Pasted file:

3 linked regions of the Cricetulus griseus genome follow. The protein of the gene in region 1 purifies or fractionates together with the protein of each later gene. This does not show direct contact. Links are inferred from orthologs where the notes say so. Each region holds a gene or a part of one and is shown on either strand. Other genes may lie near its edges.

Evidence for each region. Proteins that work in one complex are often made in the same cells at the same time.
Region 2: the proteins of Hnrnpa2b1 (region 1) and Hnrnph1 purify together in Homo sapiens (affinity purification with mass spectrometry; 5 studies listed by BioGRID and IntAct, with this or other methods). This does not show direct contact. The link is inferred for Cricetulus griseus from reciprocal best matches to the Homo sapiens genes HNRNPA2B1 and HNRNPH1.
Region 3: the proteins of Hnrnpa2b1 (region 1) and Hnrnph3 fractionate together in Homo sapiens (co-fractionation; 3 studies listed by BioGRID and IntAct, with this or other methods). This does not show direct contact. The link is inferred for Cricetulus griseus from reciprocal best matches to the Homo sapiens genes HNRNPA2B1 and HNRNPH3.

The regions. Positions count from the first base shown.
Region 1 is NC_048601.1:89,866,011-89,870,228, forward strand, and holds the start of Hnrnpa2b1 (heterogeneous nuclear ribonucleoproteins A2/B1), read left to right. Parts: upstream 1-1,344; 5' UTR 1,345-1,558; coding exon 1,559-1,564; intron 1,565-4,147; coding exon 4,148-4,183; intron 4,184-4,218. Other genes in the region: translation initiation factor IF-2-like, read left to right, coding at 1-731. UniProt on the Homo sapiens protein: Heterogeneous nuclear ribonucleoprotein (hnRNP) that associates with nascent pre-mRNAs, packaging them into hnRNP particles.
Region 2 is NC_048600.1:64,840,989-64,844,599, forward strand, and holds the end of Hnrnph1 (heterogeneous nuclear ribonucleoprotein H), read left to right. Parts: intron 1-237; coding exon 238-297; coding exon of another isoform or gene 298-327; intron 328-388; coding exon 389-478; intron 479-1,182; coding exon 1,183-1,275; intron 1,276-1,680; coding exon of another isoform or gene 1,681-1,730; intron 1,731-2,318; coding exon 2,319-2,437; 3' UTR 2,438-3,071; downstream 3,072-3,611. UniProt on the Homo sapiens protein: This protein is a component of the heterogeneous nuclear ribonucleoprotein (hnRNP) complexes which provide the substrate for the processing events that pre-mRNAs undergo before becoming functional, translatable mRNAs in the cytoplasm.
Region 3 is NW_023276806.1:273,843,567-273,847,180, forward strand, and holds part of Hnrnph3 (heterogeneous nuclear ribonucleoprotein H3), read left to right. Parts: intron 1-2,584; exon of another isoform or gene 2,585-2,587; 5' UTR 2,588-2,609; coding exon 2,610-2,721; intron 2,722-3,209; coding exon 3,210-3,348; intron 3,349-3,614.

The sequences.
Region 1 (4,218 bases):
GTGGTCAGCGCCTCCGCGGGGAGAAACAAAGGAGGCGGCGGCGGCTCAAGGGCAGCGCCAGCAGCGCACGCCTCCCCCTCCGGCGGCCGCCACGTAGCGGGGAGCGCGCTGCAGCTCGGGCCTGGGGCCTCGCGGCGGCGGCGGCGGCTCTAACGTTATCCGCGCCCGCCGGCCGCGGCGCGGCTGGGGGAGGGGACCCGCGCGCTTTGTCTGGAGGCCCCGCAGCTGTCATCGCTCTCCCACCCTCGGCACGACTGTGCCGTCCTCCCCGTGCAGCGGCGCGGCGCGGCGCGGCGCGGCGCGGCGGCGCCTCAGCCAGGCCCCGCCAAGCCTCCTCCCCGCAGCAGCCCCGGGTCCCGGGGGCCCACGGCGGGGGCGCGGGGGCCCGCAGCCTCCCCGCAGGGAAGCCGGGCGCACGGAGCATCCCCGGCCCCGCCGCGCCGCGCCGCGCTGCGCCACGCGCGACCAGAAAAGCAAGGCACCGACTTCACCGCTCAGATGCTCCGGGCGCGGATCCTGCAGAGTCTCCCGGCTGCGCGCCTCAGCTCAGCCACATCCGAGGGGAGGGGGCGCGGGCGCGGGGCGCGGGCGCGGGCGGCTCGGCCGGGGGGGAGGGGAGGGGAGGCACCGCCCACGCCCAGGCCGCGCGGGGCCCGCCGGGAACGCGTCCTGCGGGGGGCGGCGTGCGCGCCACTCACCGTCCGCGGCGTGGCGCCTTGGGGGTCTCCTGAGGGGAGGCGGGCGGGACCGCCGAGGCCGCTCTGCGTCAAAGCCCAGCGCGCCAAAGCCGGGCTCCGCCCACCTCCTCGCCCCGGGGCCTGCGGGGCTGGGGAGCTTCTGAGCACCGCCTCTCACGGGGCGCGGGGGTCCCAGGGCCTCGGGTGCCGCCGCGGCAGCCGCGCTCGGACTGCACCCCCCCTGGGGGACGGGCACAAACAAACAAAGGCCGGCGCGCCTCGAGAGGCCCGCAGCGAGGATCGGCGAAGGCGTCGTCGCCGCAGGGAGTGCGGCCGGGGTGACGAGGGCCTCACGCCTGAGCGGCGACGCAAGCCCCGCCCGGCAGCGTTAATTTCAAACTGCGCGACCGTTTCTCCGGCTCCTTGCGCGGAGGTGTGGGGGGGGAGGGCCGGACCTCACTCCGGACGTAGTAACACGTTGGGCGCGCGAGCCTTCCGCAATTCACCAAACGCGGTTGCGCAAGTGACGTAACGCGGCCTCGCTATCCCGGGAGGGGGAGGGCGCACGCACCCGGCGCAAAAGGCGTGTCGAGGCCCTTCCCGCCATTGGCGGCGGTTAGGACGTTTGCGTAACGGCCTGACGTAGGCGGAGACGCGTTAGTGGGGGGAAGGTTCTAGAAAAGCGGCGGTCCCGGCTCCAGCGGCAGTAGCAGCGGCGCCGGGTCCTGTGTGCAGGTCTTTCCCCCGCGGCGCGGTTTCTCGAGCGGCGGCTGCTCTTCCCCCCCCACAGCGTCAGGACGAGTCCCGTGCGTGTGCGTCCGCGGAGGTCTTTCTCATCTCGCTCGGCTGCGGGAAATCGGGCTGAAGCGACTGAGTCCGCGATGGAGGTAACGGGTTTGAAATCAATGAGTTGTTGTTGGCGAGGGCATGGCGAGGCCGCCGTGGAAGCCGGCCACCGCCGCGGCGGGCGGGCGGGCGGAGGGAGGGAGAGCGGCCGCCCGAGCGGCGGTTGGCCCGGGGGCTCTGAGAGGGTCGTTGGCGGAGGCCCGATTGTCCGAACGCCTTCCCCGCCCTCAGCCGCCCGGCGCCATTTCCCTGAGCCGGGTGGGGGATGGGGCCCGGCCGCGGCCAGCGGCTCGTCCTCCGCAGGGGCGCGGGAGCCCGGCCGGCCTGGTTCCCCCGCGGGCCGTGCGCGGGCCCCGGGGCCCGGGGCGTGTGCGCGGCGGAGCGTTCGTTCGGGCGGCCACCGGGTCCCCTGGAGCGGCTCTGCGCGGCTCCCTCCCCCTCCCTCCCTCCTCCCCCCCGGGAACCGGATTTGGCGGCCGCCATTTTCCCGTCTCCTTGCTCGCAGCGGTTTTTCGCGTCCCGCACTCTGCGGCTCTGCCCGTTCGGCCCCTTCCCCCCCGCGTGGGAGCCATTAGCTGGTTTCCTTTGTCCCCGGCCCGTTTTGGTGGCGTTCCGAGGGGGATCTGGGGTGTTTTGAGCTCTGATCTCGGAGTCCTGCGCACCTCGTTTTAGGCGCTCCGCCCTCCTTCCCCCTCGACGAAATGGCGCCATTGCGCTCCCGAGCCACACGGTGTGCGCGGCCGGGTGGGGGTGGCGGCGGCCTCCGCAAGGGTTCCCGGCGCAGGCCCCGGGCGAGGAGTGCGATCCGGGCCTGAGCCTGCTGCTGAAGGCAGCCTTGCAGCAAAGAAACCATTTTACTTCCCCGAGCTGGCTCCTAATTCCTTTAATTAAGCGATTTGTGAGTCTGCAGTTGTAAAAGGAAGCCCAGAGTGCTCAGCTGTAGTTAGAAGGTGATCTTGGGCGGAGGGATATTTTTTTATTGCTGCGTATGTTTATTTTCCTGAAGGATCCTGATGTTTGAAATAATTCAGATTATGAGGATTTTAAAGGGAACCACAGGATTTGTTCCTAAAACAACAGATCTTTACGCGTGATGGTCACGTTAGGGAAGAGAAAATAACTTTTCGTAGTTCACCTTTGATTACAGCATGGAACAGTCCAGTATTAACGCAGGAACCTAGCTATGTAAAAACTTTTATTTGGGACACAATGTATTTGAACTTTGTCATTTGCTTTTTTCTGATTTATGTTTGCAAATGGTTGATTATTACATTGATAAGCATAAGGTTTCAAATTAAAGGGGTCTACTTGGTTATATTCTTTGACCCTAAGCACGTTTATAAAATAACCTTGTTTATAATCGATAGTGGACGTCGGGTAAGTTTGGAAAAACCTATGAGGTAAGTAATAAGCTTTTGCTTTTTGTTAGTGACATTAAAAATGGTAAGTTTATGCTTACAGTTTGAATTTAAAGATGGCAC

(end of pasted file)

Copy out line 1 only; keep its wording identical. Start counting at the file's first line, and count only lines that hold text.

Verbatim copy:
3 linked regions of the Cricetulus griseus genome follow. The protein of the gene in region 1 purifies or fractionates together with the protein of each later gene. This does not show direct contact. Links are inferred from orthologs where the notes say so. Each region holds a gene or a part of one and is shown on either strand. Other genes may lie near its edges.